Another interesting figure to consider is the internal flow area, which in the stock cooler comprises the volume inside the individual tubes. Our cooler is composed of a bar-and-plate core, which means we will be measuring the volume within each internal passage. Check out the comparison plot below!
In this plot, we see an increase of 14% compared to the stock cooler. As with the other data noted above, this improvement should result in increased cooling efficiency.
The flow properties of a heat exchanger is another important factor. Ideally, a passage should have unrestricted flow within the end tanks, and with as little turbulence as possible. Smooth airflow will result in less pressure drop across the core, which in turn results in less stress on the turbocharger. One of the key things we look for when designing an end tank is how air is dispersed throughout the entirety of the core. Our goal is to push airflow through the entire height of the core to take full advantage of all the heat transfer points. By creating smooth sloped tanks, our team has provided optimal flow throughout the core. Check out a screenshot from CFD testing below!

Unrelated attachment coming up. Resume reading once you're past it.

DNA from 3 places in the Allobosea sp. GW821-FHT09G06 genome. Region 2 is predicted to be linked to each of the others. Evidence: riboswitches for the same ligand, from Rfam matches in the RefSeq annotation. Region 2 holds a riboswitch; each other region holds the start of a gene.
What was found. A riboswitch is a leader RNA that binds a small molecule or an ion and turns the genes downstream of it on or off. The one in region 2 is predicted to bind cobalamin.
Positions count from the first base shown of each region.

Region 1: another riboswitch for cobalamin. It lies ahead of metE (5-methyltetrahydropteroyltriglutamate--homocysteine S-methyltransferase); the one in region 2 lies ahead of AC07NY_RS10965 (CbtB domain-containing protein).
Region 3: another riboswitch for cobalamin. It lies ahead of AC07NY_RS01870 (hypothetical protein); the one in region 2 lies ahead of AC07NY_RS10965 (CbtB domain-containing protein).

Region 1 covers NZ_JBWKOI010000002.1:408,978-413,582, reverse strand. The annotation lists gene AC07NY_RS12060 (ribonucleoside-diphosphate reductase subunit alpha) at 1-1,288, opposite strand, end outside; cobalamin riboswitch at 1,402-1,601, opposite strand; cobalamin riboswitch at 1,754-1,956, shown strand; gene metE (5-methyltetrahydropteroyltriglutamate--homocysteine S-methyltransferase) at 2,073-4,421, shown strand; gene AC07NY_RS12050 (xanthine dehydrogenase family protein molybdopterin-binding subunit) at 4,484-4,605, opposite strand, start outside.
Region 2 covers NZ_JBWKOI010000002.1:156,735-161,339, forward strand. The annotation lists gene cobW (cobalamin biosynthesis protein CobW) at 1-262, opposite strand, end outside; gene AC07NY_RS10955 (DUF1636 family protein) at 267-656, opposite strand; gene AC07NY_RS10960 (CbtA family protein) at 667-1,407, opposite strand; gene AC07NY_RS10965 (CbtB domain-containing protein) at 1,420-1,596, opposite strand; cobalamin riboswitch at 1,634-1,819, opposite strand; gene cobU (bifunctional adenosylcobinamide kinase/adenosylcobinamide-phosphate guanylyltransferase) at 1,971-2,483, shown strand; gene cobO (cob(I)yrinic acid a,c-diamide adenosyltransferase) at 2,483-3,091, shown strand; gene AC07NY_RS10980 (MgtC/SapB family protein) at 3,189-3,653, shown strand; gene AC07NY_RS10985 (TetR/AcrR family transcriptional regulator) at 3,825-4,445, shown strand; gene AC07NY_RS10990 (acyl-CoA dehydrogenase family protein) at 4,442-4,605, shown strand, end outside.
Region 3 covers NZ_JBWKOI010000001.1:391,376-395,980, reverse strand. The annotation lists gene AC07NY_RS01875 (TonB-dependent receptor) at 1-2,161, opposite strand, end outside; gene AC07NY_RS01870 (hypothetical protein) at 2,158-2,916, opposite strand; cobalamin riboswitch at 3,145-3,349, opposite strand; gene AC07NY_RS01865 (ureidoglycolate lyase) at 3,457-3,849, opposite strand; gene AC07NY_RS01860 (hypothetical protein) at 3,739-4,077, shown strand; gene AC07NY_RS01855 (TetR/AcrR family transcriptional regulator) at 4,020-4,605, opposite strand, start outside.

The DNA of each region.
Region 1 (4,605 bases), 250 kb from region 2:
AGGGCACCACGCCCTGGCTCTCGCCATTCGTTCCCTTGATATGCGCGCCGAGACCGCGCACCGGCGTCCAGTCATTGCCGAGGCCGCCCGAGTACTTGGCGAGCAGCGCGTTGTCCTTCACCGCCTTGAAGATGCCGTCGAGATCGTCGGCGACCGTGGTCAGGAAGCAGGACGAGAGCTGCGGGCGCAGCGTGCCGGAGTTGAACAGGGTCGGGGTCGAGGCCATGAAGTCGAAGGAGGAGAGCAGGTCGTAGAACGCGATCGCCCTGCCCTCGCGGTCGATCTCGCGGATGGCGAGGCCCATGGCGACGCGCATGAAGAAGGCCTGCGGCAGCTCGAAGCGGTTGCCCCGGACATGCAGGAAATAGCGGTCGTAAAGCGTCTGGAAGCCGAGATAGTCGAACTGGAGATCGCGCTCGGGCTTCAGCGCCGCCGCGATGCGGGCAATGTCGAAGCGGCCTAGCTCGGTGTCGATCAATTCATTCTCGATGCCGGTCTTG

The lines are a graphical representation of airflow. The line color denotes the velocity of air at that point in the cooler: red (highest velocity), yellow, green, and blue (slowest). By using this software, our engineers were able to tweak our end tank design slightly for better results. This is an example of how we use every tool possible to provide an awesome product!